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After The Boston Marathon Bombings, How To Help

Want to help victims of the Boston Marathon bombings? Dozens of charity efforts have sprouted in the last week. We've got a sampling below — and some helpful hints for avoiding scams.

Donate

-- Gov. Deval Patrick and Boston Mayor Thomas Menino have established The One Fund as a central repository for gifts to help families affected by the bombings.

-- Half of the proceeds from the Friends with Benefits Gala 2013, scheduled for April 25, will go to The One Fund. Buy tickets here.

-- Give to the family of 8-year-old Martin Richard, killed in the bombings, at richardfamilyfund.org. The Salem Five bank has also established a fund for the family. Donate at any branch.

-- Boston University has established a scholarship in the name of slain student Lu Lingzi. Contribute here.

-- The family of the third bombing victim, Krystle Campbell, has asked that donations be sent to the Krystle M. Campbell Memorial Fund, 25 Park St., Medford, MA 02155.

-- The Massachusetts Institute of Technology has established a Sean A. Collier Memorial Fund in the name of the campus police officer allegedly slain by the Boston Marathon bombers. Proceeds will support the Collier Medal, to be awarded to individuals "who demonstrate Collier's values." Give here.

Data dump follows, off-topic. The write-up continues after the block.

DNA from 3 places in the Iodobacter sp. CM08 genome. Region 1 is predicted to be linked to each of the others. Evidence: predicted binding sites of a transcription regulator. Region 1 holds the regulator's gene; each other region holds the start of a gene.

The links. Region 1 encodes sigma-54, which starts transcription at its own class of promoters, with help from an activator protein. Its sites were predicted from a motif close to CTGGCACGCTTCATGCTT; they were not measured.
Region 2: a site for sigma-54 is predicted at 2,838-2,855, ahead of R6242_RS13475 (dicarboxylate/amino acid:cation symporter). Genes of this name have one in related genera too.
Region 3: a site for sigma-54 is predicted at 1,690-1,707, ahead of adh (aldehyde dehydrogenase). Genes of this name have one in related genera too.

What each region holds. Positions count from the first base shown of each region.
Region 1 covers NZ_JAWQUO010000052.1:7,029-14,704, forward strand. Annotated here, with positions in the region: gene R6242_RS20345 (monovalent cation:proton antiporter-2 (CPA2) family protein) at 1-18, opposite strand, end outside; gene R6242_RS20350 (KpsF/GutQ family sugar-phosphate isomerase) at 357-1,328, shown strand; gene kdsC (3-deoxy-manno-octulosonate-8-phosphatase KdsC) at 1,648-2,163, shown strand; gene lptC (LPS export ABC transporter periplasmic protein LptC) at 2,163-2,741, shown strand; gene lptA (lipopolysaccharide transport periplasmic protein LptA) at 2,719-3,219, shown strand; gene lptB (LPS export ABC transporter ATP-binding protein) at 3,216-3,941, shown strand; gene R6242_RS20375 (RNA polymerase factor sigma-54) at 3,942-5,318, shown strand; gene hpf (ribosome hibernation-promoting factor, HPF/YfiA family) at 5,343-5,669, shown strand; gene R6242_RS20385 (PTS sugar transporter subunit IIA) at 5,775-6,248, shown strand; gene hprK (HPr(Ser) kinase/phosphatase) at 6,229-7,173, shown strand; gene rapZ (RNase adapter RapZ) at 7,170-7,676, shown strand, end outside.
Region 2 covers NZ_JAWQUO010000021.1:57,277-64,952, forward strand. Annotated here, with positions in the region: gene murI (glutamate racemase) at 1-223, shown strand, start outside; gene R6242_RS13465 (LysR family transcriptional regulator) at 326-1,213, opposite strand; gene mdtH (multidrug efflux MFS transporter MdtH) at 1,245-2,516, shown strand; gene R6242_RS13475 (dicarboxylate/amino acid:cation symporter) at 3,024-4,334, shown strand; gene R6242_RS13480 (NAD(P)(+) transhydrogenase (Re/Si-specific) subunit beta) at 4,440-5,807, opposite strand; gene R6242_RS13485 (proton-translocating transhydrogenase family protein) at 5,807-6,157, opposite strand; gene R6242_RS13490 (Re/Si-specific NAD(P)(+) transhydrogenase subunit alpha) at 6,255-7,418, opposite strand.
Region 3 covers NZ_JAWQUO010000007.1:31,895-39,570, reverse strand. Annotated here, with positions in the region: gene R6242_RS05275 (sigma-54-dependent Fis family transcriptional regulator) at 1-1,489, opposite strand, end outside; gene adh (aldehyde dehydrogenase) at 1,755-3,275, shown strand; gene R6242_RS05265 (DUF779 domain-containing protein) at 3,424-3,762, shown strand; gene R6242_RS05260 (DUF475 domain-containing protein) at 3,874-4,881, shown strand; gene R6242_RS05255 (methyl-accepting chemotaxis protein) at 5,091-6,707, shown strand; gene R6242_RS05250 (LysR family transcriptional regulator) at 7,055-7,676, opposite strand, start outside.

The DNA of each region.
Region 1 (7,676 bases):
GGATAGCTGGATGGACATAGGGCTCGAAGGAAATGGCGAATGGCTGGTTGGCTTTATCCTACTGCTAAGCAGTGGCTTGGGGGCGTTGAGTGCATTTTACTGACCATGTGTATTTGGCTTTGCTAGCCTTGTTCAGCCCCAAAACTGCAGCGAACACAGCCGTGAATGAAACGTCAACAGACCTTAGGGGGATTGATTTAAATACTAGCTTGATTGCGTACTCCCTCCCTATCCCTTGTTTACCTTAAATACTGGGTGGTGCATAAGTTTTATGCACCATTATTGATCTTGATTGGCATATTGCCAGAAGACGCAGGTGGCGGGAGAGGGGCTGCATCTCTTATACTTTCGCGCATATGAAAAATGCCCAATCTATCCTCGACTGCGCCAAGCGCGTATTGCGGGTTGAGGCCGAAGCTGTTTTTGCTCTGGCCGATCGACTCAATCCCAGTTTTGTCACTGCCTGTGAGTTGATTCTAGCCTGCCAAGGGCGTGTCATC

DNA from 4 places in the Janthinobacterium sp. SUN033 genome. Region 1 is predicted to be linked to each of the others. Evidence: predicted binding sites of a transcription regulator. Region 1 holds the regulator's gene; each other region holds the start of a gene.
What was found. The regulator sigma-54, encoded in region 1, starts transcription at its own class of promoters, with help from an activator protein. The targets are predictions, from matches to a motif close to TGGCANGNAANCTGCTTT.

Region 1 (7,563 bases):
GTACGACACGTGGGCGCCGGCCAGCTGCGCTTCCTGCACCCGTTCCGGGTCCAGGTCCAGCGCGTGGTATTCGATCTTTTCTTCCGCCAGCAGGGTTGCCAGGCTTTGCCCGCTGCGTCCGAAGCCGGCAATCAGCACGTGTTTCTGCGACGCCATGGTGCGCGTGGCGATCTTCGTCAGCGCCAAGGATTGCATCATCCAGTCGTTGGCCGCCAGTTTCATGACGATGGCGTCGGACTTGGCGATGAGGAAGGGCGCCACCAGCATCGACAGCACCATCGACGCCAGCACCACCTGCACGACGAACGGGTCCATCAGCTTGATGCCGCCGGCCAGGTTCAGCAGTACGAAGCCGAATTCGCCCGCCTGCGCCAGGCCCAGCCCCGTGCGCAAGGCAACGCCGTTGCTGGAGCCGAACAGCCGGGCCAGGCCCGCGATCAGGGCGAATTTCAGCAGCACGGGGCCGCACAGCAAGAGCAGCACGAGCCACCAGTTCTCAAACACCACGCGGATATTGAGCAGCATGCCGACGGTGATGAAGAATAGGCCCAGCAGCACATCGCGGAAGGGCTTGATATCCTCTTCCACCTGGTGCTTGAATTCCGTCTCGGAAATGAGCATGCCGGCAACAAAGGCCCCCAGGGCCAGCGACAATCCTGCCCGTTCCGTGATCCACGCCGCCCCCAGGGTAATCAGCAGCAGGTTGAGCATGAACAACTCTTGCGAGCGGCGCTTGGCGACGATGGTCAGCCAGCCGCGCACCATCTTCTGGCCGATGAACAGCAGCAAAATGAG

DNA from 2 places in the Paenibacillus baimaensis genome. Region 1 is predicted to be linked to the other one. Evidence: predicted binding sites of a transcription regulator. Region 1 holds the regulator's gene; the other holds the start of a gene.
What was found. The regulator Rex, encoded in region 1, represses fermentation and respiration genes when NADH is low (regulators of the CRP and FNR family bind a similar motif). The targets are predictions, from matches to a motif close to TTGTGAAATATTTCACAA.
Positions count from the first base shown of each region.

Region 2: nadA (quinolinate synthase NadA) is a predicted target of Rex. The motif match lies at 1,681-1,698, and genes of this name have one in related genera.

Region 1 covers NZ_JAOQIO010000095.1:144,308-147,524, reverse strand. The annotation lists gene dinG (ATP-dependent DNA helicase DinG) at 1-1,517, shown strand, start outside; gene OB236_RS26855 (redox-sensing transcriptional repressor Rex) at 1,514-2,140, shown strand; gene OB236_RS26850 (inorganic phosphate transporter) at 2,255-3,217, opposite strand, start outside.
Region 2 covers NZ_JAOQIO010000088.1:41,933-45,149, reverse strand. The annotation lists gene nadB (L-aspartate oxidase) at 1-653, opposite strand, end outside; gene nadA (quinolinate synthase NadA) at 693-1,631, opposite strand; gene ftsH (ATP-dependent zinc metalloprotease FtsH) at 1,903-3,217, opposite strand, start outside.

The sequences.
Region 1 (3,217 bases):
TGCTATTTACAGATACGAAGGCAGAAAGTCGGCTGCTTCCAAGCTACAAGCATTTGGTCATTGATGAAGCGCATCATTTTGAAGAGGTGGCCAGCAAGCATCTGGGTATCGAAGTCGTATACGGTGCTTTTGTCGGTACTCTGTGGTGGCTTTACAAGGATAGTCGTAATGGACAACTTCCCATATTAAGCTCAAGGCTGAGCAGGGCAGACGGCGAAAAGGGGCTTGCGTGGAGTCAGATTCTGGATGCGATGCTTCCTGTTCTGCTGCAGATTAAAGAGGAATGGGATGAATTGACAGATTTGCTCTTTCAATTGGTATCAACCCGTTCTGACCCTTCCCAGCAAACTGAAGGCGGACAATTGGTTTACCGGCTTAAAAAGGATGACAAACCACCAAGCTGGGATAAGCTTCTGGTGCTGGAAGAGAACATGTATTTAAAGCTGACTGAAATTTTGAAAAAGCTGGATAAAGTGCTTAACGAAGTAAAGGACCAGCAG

-- The Collier family has asked that memorial gifts go to The Jimmy Fund, which supports cancer research and care at the Dana-Farber Cancer Institute. Collier was a longtime supporter of the organization.

-- There are a number of crowdsourcing efforts aimed at raising money for those injured in the Boston Marathon bombings. Here's a partial list.

Avoiding Scams

A day after the bombings, the Better Business Bureau had already identified at least one charity scam.

The organization offers a series of tips for avoiding cons. Among them:

  • Vet the organization to which you'd like to give. Established charities are usually safer bets — they tend to have experience reacting to events quickly. And they have track records that can be scrutinized.
  • Most states (including Massachusetts) require charities to register — usually with an arm of the state attorney general's office — before accepting donations. If the charity isn't registered, that's a red flag.
  • Beware of vague appeals. Look for a clear explanation of how donations will be used.
  • Many families establish their own funds. Know that some of those funds are not established as charities. Third-party administration, by a bank, lawyer or CPA, helps ensure that the money is spent properly (on funeral costs, counseling, etc.).
  • Never click on links on unfamiliar websites or in texts or emails. They may take you to lookalike websites designed to gather your personal financial information for fraudulent purposes or to install malware on your computer.

This program aired on April 22, 2013. The audio for this program is not available.

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